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Panel of UCI Faculty Discuss Realities of Water Shortage

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The School of Engineering’s Department of Civil and Environmental Engineering (CEE) held an event on Historic Drought and Critical Choices about Water on Nov. 7.

The panel was part of CEE Affiliates and focused on California’s ongoing drought. The event recognized the efforts of members of the School of Engineering, including three students who were also recognized during the event as scholarship recipients. These recipients were awarded $1,000 each. Eric Connor Pfautz, a civic engineering major, was awarded the Jan Scherfig Scholarship. Ronald P. Domholdt, a civil and environmental engineering major, was awarded the Gary Guymon Scholarship. Bridget Eckhardt, an environmental engineering major, was awarded the Robin Shepherd Scholarship.

The panel then continued with talks by two speakers. Dr. Amir AghaKouchak, an assistant professor of civil and environmental engineering, opened the lecture.

AghaKouchak explained that the majority of the state is officially affected by the drought and that over 60 percent of California suffers from exceptional drought, a term used to declare water emergencies.

However, according to AghaKouchak, this does not necessarily mean that Southern California is in the most critical situation. The conditions in California this year are still better than in 1977, when California suffered its worst droughts. That being said, today’s situation is exacerbated by factors such as increasing population growth and energy consumption.

Another important factor is temperature, which can also affect droughts, and  2014 has been the warmest year in 120 years, according to AghaKouchak.

Scientists only started to weigh the effects of temperature on drought conditions a few years ago. AghaKouchak pointed out that when temperatures are high, soil moistures are low and that even when there is rainfall, the water merely replenishes soil moisture.

Furthermore, AghaKouchak pointed to the role of increased temperature in worsening the energy crisis, citing increased usage of air conditioning.

AghaKouchak revealed that much of his data analysis was done with the help of the Global Integration and Drought Monitoring Predictions System, which was created at UCI as a resource to use in drought forecasting and tracking.

This product can be found online at and, according to AghaKouchak, “it provides drought monitoring information for the past 34 years and also seasonal prediction. Seasonal means one to four months at this point. And this system, we have used the data the past 34 years and looking into trends looking into changes in precipitation and soil moisture.”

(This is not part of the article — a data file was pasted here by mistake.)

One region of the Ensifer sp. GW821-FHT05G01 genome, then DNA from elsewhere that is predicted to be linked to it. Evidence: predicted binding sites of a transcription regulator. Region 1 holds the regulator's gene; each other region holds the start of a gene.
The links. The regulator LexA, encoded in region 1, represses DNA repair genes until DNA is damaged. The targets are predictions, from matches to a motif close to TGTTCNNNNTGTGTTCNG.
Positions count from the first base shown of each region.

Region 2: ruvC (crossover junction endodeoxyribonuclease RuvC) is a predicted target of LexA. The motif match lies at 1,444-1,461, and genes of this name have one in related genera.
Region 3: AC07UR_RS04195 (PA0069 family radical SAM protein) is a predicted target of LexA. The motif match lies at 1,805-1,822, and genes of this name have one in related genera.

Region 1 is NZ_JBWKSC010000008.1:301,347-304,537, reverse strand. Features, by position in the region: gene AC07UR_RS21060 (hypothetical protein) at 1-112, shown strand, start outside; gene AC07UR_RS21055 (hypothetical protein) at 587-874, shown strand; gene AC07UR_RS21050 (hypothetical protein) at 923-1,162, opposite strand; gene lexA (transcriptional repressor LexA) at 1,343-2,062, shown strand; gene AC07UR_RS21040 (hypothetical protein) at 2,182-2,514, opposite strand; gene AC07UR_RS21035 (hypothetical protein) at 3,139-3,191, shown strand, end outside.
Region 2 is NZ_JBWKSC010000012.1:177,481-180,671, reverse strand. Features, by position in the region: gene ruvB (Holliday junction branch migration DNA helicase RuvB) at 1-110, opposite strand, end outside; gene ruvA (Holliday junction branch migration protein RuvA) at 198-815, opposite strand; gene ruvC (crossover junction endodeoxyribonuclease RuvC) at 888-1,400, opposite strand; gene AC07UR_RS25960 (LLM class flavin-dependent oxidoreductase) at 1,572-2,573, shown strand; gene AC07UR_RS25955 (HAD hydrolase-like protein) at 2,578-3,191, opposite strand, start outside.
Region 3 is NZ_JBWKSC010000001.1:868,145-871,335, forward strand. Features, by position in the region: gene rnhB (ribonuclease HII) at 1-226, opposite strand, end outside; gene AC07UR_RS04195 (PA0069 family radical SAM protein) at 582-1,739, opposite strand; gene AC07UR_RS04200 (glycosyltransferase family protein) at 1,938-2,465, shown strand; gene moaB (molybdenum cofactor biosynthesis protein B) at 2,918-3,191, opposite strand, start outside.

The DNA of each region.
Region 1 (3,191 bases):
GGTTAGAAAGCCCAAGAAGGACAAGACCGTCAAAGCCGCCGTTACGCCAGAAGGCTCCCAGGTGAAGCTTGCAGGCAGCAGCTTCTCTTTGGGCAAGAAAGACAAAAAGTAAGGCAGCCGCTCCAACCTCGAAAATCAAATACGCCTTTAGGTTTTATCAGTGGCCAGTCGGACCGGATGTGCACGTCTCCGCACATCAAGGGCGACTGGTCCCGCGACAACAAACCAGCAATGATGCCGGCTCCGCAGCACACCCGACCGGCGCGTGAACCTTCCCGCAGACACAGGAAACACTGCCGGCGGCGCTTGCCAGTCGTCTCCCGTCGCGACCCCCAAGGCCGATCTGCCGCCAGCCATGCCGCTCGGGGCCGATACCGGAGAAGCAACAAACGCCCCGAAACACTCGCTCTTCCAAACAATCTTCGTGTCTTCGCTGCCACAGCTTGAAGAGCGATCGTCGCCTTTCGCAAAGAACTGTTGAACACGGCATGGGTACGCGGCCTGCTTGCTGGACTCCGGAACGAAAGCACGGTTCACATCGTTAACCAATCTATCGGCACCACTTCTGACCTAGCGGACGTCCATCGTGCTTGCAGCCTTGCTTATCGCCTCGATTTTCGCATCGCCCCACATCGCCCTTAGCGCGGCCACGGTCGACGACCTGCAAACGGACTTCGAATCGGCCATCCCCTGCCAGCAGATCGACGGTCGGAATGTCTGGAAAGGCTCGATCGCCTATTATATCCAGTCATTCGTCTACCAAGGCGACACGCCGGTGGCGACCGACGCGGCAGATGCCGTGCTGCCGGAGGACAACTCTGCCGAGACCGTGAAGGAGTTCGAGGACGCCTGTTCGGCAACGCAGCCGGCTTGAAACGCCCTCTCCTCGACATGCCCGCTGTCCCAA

He also explained that new and previously unexpected sources can be adapted to gather information on present and future droughts.

“Satellite sensors that are already available. Satellites that are already in the orbit. Some of them are not even designed for drought monitoring but can potentially be used for drought monitoring.”

According to AghaKouchak, the future in collecting information is through new methods.

“We can now get soil moisture from space. We already have some estimates of groundwater from space. So basically we are moving toward a more multi-indicator job monitoring based on satellite observations.”

After AghaKouchak’s presentation concluded, the second part of the panel, “The Carlsbad Seawater Desalination Project – An Important Component of Southern California’s Water Portfolio” was presented by board-certified Environmental Engineer Joseph A. Lauria, Vice President of the Orange County chapter of MWH Americas, Inc.

“I suggest that all of us, as scientists and engineers, we all hold pieces of the puzzle solution in our hands,” Lauria said. “How to integrate those is the challenge. I think also the need for research is very significant, particularly in making the process technology better or more efficient, less energy consumption more sustainable.”

He explained that the Carlsbad Seawater Desalination Project began 20 years ago, and it aims to provide the San Diego County with water within the next couple of years.

“One of the things that’s important to consider when you’re looking at seawater desalination is where you get the water from, physically,” Lauria stated. “The ocean obviously is the source, but how do we get it to the facility which provides the treatment is always a challenge.”

He emphasized that “seawater desalination is a component, it’s a part, it’s not an overall solution. We look at the numbers from the past presentation, this facility all together, including its pipeline is pretty close to a billion dollars, we’re only adding approximately 50 million gallons a day.”

He explained, “It’s a reliable source; it’s totally sustainable [and] limitless but it is expensive.”

“Some of the technological challenges on how to make the process less expensive is to use different materials. Different materials of the future perhaps only exists in somebody’s research brain right now. We need to do that because you can’t keep building things for 500 million, 700 million dollars.”

When asked what everyday people can do, Lauria stated, “As citizens we need to pay attention to our water use, use the resource very wisely and make sure we don’t waste.”